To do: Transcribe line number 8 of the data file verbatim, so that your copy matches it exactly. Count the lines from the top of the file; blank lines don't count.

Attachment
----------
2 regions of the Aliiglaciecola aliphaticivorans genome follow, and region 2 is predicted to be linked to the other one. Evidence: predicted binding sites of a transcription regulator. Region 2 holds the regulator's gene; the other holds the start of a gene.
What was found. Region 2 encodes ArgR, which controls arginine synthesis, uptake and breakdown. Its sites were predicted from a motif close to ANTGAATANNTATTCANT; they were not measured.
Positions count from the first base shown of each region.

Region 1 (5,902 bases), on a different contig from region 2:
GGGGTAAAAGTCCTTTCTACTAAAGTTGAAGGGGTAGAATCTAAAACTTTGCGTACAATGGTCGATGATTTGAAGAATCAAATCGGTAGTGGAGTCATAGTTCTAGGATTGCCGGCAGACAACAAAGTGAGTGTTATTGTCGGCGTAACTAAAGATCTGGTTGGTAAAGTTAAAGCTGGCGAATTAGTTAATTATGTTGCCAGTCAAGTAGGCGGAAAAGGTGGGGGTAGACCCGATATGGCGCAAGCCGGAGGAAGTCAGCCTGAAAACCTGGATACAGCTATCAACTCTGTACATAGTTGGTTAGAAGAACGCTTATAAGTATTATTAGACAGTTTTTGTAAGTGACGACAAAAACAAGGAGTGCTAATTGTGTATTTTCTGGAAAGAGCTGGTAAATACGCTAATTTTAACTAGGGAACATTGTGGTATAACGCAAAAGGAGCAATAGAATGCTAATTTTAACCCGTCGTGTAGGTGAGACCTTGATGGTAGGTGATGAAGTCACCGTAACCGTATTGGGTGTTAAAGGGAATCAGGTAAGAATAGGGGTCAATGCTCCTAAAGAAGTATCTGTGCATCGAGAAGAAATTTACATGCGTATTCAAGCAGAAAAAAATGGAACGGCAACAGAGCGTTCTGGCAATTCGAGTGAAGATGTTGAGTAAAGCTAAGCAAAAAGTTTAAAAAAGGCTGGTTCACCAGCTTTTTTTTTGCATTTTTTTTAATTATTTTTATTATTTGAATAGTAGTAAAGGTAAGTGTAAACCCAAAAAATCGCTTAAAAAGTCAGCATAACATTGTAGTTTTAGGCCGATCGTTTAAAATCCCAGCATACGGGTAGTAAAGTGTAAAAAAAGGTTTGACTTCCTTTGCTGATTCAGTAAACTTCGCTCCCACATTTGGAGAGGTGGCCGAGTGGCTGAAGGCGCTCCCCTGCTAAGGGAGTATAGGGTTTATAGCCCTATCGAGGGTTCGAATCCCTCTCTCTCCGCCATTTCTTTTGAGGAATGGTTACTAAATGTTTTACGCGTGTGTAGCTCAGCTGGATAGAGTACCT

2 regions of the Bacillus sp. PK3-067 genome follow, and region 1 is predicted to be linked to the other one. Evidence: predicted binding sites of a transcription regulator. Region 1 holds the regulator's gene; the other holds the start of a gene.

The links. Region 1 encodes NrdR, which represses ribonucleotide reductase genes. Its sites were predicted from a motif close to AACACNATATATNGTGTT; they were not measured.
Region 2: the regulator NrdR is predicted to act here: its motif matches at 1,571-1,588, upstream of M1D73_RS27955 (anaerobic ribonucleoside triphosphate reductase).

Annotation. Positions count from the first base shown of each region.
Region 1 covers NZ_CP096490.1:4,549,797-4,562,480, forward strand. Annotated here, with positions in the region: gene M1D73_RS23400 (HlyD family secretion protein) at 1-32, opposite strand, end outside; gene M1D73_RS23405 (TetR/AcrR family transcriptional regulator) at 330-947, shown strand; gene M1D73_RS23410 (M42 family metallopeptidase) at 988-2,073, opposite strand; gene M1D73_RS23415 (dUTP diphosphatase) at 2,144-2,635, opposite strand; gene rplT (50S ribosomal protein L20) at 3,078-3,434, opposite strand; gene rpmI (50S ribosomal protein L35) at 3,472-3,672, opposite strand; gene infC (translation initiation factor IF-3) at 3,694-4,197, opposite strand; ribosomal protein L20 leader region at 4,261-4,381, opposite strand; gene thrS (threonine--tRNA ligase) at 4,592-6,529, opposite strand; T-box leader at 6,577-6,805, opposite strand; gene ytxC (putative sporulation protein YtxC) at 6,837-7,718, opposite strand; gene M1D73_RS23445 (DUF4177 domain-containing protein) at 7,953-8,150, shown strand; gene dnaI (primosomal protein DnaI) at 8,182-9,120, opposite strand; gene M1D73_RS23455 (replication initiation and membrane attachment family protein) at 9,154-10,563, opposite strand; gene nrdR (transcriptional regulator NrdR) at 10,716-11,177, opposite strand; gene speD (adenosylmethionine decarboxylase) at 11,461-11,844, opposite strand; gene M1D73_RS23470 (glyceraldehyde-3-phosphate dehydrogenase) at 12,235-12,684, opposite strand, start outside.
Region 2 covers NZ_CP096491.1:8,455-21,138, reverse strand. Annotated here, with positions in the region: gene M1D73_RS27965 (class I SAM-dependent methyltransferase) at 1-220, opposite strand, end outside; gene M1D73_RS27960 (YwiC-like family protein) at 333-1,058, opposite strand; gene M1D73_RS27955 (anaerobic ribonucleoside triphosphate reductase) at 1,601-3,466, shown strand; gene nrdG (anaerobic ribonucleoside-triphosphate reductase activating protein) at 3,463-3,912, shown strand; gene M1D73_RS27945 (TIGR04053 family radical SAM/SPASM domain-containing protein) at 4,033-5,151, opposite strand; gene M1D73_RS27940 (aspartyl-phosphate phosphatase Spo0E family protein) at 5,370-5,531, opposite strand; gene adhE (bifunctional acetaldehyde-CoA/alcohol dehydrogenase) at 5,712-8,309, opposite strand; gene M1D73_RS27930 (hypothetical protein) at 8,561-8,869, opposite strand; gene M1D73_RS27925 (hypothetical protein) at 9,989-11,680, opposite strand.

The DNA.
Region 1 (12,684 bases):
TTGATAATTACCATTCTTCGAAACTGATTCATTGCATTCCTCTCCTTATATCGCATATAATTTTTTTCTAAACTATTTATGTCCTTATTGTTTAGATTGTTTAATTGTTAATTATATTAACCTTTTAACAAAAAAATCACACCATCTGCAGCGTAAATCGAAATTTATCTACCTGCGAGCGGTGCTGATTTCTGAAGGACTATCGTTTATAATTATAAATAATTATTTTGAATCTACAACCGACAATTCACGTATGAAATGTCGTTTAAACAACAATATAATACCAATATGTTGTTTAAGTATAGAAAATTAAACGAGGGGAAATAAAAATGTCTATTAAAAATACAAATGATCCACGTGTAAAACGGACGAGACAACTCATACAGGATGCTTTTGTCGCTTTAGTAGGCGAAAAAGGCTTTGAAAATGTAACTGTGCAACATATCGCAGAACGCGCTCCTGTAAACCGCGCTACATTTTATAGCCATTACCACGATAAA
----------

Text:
Region 2: the regulator NrdR is predicted to act here: its motif matches at 1,571-1,588, upstream of M1D73_RS27955 (anaerobic ribonucleoside triphosphate reductase).